When he was a young boy, Ned Kelly was never mentioned in the family and when Leo Kennedy came home from school one day asking questions about the famous bushranger, his father had to relent and explain the history, how Leo’s great-grandfather was murdered by Ned and how his great-grandmother Bridget had to suffer and bring up five children alone, to endure the lies that followed, how the lies became the truth. He writes:
“… As writers, historians, and film and TV directors have taken on the story of Ned Kelly, sanitising and glorifying thievery and murder, Ned Kelly has morphed from anti-hero to hero and back again. His crimes are excused or removed from the story. Worse, some hold him up as a role model, an icon. A loveable larrikin or Robin Hood figure. Some even deny the murders at Stringybark Creek …”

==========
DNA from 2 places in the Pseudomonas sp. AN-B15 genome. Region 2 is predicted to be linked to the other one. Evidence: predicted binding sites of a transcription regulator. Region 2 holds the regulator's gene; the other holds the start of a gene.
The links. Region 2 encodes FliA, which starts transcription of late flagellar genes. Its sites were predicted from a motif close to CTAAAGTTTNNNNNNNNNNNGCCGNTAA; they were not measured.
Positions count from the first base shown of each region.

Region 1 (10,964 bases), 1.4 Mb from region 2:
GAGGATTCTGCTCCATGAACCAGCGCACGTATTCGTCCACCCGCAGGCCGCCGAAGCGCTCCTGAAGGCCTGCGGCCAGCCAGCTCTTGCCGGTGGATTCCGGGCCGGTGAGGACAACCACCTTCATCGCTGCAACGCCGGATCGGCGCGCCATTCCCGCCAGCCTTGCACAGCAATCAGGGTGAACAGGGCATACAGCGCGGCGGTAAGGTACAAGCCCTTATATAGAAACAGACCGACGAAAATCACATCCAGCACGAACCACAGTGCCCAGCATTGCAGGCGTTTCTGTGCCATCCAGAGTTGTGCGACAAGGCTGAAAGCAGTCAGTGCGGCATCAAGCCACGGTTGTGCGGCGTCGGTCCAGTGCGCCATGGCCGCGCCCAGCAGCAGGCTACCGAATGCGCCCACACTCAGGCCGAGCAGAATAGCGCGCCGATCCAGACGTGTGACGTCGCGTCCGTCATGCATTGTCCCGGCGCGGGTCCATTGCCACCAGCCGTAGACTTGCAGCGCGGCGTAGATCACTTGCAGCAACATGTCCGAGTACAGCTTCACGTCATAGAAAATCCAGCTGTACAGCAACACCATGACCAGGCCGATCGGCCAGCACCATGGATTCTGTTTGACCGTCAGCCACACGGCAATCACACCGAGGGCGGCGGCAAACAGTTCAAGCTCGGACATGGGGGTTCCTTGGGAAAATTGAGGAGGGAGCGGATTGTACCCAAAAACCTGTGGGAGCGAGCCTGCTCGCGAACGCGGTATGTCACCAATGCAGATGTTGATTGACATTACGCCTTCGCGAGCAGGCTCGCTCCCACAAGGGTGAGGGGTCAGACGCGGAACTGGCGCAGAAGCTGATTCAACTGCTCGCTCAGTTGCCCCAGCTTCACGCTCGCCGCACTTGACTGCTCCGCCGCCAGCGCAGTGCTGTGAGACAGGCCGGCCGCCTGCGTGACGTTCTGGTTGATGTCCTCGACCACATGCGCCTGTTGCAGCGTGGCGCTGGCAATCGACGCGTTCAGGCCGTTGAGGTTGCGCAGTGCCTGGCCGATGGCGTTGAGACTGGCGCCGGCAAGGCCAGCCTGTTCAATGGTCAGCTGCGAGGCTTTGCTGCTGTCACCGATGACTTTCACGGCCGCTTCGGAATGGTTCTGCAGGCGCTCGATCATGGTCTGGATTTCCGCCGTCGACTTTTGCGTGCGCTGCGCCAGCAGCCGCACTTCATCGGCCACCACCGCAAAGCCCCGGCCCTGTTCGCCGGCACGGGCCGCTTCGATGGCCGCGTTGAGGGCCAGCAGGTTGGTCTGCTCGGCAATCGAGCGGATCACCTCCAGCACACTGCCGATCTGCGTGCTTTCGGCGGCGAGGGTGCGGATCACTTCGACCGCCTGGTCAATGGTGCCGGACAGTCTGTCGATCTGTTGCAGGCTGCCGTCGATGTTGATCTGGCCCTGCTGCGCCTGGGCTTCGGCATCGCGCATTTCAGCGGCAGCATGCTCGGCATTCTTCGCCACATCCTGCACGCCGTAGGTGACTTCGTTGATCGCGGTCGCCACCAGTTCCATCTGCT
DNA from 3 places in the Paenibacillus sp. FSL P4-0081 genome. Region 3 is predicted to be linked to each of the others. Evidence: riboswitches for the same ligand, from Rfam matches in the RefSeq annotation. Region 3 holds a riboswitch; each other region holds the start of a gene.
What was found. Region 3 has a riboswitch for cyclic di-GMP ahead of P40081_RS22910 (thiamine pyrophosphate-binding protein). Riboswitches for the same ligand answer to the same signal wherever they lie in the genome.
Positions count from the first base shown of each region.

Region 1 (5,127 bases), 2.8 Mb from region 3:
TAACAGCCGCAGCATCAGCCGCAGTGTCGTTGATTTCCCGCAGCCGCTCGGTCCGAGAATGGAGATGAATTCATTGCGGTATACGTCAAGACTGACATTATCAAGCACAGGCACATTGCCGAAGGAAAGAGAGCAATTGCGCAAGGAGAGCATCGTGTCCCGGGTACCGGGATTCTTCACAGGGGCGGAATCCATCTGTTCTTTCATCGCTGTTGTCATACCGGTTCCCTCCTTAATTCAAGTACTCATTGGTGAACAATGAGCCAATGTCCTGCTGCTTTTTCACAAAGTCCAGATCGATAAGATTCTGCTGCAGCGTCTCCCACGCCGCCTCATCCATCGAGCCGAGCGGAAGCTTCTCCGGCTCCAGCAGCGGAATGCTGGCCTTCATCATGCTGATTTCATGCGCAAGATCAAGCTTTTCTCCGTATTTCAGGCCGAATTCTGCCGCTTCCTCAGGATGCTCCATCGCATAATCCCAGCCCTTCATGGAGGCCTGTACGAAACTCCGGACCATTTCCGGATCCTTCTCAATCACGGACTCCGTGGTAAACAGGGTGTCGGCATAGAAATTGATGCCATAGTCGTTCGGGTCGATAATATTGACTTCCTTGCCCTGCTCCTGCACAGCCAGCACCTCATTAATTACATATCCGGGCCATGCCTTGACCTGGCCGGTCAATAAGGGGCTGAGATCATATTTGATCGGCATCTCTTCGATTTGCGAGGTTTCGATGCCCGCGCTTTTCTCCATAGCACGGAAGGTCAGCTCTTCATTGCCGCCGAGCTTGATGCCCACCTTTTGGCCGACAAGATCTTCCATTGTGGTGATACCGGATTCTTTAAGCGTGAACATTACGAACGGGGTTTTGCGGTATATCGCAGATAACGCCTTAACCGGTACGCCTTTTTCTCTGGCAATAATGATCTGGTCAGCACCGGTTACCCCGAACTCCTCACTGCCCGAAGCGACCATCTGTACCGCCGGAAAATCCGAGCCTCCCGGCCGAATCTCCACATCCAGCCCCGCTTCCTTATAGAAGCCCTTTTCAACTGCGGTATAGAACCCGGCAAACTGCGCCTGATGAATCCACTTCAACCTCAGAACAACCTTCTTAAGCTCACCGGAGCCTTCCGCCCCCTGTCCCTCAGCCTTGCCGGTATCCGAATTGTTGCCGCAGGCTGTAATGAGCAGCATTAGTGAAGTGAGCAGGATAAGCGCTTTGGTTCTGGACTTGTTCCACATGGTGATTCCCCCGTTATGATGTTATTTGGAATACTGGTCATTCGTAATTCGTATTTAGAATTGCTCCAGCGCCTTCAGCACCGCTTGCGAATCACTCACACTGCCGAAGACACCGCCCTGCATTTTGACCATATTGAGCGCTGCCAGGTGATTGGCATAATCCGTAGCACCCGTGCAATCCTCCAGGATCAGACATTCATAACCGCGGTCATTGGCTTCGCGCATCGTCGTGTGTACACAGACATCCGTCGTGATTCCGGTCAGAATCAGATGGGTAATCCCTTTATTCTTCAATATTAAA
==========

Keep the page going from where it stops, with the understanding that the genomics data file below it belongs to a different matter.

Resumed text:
He further writes about the families who were hurt - Kelly descendants as well as those of the policemen - as the myth warped and grew tentacles, seemingly with no place for any dissenting view. Leo Kennedy states that the level of “distortion is breathtaking” and continues to expand in websites and blogs, Wikipedia, even “the Australian Government’s own website is loaded with errors”.
Even in Ireland, the misinformation persists, with some Irish academics going so far as adopting Ned as some kind of hero for his anti-English attitudes.